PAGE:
The principal cases cited by Petitioner are either distinguishable or support Respondent's position. Nye v. Nye, 411 Ill. 408, 105 N.E.2d 300, is cited for the proposition that custody awards should favor the mother when, as here, she is found to be a fit parent. In that case the court held that the chancellor had abused his discretion in transferring custody of child from mother to father. The mother is to be favored, the court said, when the issue is custody of a child of tender years, and to justify a modification of the original decree, there must be "compelling evidence" that custody should not remain with the mother. The factual situation in that case, however, was the converse of that in the instant case. The court noted that the husband had voluntarily accepted the agreement embodied in the prior decree and did not later allege any misconduct by the mother of which he had been unaware at the time of the decree. The chancellor based his decision on changed circumstances, but the Supreme Court found none to have been shown to adversely affect the best interests of the child. The order for modification of custody was therefore not warranted and was reversed.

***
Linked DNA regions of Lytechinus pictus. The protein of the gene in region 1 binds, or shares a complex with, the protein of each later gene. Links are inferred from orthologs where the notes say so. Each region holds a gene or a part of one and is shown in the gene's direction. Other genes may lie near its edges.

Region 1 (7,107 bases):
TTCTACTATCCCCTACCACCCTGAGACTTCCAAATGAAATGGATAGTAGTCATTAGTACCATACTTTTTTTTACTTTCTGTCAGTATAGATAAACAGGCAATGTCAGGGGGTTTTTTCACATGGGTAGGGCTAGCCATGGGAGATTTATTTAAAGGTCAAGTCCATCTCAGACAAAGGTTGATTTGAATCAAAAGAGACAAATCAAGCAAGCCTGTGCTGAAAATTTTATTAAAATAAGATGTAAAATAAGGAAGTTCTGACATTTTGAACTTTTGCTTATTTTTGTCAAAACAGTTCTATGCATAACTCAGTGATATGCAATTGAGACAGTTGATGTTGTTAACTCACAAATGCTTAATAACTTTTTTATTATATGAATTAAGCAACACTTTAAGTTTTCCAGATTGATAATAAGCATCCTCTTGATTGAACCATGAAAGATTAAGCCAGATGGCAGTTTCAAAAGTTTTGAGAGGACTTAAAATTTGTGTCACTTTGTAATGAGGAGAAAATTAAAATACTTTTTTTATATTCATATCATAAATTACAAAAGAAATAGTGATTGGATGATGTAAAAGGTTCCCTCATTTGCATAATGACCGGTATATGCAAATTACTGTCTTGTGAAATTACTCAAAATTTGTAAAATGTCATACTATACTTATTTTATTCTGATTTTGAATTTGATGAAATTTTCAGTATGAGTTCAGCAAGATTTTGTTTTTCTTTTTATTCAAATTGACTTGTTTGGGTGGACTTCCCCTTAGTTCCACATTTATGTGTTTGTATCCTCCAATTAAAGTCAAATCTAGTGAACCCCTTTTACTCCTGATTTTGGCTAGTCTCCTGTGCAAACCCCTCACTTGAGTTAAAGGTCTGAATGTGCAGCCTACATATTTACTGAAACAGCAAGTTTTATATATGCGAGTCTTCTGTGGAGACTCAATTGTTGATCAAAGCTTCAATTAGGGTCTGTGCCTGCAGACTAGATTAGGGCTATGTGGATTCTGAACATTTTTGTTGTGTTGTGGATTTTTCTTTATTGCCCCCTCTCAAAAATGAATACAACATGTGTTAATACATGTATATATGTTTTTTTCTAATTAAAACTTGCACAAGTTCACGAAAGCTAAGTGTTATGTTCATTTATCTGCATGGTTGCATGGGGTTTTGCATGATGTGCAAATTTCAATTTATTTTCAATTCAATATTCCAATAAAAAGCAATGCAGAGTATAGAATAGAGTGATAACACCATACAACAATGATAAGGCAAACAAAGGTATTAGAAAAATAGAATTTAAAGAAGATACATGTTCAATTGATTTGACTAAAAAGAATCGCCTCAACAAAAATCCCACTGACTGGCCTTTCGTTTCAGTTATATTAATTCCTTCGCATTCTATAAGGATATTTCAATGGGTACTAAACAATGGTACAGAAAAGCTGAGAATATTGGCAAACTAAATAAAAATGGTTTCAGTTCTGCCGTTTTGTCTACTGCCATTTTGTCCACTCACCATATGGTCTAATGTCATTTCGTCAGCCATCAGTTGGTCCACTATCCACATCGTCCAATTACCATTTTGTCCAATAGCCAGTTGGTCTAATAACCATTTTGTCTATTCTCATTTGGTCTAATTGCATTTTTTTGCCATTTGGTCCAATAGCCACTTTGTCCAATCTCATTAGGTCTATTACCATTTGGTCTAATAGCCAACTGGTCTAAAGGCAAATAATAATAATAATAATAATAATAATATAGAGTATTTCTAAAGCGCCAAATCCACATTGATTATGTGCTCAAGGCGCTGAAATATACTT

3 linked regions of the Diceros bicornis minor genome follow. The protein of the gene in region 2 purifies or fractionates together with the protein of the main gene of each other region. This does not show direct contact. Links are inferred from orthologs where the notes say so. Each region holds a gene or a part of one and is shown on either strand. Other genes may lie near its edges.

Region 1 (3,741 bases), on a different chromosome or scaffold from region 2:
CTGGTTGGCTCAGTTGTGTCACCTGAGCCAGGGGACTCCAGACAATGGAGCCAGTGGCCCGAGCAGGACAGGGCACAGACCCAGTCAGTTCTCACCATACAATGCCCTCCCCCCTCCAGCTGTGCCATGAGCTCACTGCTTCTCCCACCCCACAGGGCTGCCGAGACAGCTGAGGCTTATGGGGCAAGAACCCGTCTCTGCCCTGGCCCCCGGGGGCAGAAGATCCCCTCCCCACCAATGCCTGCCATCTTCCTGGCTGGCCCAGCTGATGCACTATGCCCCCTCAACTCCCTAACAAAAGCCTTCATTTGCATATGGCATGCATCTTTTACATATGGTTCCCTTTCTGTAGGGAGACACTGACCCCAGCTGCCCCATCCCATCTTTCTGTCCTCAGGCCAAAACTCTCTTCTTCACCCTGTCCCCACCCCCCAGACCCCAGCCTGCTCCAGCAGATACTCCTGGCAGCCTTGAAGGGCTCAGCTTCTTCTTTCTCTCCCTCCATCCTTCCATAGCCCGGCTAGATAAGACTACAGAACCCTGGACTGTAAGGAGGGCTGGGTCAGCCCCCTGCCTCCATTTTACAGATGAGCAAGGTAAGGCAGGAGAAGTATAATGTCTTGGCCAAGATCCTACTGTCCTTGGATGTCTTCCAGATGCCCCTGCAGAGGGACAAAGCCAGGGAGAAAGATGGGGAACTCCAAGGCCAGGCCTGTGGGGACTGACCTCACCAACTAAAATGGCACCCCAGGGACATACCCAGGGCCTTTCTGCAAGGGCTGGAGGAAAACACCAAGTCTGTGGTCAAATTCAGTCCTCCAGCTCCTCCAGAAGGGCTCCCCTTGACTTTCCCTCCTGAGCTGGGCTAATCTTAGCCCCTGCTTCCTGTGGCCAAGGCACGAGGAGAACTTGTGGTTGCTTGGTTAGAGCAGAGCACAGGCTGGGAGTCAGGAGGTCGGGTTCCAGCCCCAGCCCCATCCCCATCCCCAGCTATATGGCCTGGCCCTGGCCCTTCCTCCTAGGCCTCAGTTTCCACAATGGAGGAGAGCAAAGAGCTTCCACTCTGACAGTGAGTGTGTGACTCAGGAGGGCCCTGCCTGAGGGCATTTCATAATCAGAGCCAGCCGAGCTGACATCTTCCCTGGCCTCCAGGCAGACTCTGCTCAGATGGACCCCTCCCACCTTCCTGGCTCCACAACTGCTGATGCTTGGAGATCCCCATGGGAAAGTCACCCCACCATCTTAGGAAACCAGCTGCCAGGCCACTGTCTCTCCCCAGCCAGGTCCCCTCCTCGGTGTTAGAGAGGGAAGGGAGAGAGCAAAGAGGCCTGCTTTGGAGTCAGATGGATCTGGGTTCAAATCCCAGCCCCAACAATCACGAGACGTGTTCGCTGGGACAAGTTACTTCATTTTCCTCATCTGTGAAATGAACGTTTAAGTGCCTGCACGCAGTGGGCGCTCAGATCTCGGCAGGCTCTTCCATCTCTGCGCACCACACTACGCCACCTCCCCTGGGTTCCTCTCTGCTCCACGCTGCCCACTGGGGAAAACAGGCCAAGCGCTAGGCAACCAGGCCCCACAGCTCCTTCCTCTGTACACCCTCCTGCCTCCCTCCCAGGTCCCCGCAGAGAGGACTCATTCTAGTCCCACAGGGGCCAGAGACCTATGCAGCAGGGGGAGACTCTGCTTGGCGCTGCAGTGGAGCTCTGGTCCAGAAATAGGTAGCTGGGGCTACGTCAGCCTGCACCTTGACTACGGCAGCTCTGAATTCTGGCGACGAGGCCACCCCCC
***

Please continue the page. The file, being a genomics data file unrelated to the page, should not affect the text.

The decision in Nye is not compelling as authority for petitioner's argument here, since, as can be seen from recital of the issues involved, that decision, and the many in which it has been followed, did not declare as an immutable rule of law that a child should be awarded to its mother in every case in which she is found to be a fit parent. It held only that it is "usual" in such cases (page 414), but that "[t]he guiding star is and must be, at all times, the best interest of the child," and that a post-decree change in circumstances is ...